Like many people, there are a few books that I have returned to again and again throughout my life. Since my preferred form of writing is the essay and my preferred tone is highly educated cynicism, I imagine that two of those books will surprise few of my readers: A Mencken Chrestomathy: His Own Selection of His Choicest Writing and United States, Gore Vidal’s handpicked selection of essays written between 1952 and 1992. In each, I have consistently found new nuggets of insight through a third, fourth, fifth rereading.
In the early 20th century, Mencken was unrivaled as America’s greatest essayist. After his decline in the late 40s that title was handed to Vidal, who was better known as a novelist and playwright. The two men shared much. Both were almost entirely self-taught men of prodigious learning; both were masters of the lost art of the intellectual insult; both lampooned the many flaws in America’s system of self-government; both could eviscerate an opponent with but a single well-turned phrase. And both made me feel inadequate because, on my very best day, I could not hope to match their staggering skill with the written word. Neither, I dare say, could ever be justly called humble, but then neither had much reason to be.
For a look at just how good a writer Vidal was, particularly when engaging in polemics, I give you this, from an essay entitled Sex is Politics:
The sexual attitudes of any given society are the result of political decisions…
Although our notions about what constitutes correct sexual behavior are usually based on religious texts, those texts are invariably interpreted by the rulers in order to keep control over the ruled. Any sexual or intellectual or recreational or political activity that might decrease the amount of coal mined, the number of pyramids built, the quantity of junk food confected will be proscribed through laws that, in turn, are based on divine revelations handed down by whatever god or gods happen to be in fashion at the moment. Religions are manipulated in order to serve those who govern society and not the other way around. This is a brand-new thought to most Americans, whether once or twice or never bathed in the Blood of the Lamb…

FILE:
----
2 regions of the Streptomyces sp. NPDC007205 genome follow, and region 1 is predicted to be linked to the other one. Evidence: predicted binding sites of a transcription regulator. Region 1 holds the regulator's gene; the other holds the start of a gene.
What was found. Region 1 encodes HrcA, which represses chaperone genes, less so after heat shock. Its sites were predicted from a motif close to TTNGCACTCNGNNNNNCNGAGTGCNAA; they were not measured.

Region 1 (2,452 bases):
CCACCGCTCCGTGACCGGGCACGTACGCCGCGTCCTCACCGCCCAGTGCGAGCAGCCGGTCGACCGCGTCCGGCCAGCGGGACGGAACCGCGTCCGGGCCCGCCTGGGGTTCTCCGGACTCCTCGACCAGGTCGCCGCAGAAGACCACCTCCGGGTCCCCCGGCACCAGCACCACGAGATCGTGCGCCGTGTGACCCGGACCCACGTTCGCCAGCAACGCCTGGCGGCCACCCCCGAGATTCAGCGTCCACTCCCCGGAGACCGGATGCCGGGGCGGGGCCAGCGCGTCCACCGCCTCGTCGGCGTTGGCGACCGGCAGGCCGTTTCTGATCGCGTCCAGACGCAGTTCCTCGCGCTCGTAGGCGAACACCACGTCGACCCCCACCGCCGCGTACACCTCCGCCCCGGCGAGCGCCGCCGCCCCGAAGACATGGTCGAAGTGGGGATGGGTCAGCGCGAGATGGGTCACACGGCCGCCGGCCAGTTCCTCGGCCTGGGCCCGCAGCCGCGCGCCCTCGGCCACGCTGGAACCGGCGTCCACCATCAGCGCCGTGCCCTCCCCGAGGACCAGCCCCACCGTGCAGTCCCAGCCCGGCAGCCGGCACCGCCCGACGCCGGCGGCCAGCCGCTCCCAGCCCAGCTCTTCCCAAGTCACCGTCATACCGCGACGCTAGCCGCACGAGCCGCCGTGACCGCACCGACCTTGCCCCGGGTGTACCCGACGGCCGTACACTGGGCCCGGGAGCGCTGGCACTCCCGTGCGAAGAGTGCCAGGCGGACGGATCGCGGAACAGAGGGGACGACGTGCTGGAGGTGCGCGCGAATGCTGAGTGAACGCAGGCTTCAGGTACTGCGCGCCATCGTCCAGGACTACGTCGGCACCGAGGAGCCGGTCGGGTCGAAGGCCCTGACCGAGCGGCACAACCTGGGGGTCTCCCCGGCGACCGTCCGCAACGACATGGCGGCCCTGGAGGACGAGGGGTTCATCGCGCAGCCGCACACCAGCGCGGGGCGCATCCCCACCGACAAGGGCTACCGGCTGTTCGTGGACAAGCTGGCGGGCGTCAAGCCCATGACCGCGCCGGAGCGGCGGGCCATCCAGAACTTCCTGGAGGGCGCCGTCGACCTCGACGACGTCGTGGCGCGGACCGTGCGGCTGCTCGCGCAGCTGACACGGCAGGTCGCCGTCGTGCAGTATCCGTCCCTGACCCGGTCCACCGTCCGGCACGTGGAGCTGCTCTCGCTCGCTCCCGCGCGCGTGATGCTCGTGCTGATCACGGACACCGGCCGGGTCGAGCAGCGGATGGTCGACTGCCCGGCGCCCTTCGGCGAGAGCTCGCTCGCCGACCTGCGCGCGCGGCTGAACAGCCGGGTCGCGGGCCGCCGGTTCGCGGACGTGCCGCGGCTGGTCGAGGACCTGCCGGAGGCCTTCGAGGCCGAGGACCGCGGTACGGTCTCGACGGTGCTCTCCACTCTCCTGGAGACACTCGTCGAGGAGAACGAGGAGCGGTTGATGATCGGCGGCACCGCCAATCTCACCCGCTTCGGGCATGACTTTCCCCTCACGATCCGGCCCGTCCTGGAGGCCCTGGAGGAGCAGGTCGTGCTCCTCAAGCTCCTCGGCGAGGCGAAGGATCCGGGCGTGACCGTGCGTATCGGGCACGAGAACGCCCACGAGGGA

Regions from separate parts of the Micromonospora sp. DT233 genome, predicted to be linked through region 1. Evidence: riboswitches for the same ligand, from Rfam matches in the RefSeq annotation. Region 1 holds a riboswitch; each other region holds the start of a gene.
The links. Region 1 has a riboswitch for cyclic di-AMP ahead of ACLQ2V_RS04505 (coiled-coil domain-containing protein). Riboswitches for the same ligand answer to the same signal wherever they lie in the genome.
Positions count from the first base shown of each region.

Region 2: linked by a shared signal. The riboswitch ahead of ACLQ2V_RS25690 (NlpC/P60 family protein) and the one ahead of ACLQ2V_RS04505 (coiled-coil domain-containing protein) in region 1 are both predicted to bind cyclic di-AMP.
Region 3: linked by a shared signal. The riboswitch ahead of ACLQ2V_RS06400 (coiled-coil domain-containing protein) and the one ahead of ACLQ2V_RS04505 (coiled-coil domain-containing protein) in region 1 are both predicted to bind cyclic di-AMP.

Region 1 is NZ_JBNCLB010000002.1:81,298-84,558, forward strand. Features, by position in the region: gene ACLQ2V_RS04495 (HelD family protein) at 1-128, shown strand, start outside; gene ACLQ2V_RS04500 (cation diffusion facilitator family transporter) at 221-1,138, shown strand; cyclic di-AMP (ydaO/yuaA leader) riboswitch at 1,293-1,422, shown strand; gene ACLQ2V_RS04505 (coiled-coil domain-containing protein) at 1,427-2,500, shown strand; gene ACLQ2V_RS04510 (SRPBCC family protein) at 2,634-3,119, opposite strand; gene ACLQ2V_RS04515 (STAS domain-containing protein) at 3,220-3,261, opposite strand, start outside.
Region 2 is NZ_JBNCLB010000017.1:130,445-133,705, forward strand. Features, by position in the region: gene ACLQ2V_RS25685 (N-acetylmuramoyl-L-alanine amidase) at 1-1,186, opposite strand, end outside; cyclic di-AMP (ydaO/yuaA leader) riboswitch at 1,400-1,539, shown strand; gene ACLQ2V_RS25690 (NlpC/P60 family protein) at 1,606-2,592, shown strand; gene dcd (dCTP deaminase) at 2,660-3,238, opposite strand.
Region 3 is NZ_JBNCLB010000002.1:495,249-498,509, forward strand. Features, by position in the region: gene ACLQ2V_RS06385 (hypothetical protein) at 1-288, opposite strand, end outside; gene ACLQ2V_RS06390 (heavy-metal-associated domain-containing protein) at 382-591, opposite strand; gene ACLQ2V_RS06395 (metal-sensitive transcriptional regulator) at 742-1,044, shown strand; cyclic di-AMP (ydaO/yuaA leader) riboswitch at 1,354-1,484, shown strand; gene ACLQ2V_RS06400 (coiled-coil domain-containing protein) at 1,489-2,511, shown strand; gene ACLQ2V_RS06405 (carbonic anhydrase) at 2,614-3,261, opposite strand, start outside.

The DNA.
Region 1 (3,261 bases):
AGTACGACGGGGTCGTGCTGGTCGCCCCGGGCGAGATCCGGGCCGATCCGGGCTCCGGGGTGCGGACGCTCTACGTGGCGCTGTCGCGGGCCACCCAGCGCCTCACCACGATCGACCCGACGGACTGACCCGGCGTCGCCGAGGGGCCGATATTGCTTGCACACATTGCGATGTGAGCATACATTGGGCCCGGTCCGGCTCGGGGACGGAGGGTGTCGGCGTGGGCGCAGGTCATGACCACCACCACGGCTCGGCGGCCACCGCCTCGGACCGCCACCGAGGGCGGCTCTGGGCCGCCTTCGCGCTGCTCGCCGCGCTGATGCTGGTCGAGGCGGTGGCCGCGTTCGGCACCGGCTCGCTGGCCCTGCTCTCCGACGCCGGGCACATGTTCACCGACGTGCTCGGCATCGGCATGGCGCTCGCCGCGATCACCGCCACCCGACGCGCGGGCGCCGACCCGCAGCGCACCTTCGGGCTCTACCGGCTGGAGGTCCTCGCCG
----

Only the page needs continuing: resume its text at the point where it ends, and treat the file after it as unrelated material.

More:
At any given moment in a society’s life, there are certain hot buttons that a politician can push in order to get a predictably hot response… It is good politics to talk against sin–and don’t worry about non sequiturs. In fact, it is positively un-American…to discuss a real issue such as unemployment or who is stealing all that money at the Pentagon.
To divert the electorate, the unscrupulous American politician will go after those groups not regarded benignly by Old or New Testament…
In desperation, the nation’s ownership has now gone back to the tried-and-true hot buttons: save our children, out fetuses, our ladies’ rooms from the godless enemy. As usual, the sex buttons have proved satisfyingly hot.
That was written in 1979 but rings as true today as when he wrote it.
Unfortunately, those decades of such matchless brilliance and wit made it all the more painful to watch his decline over the last 15 years or so, as he descended into bitterness and became a purveyor of dark conspiracies. He claimed, for example, that George W. Bush had knowledge of the World Trade Center attacks in advance and let them happen. Christopher Hitchens took note of that sad decline in 2010 and thereafter refused Vidal’s naming of him as his delfino (which he was, having taken from him the title, in my mind at least, as the nation’s greatest essayist a couple decades earlier).
But in his death, I will choose to remember him for what he was when I first came under his spell. One can easily point to a lineage of writers over the last 150 years that led perfectly, one to the other, from Twain to Mencken to Vidal and then to Hitchens. Though each has their flaws, some of them quite dramatic and seemingly damning, they were men of extraordinary intelligence and wit who found no greater joy than in the slaughtering of sacred cows. And we have now lost the last two of them in less than a year. If there is a successor to that lineage alive today, they remain sadly unknown to me. And that may be the greatest loss of all.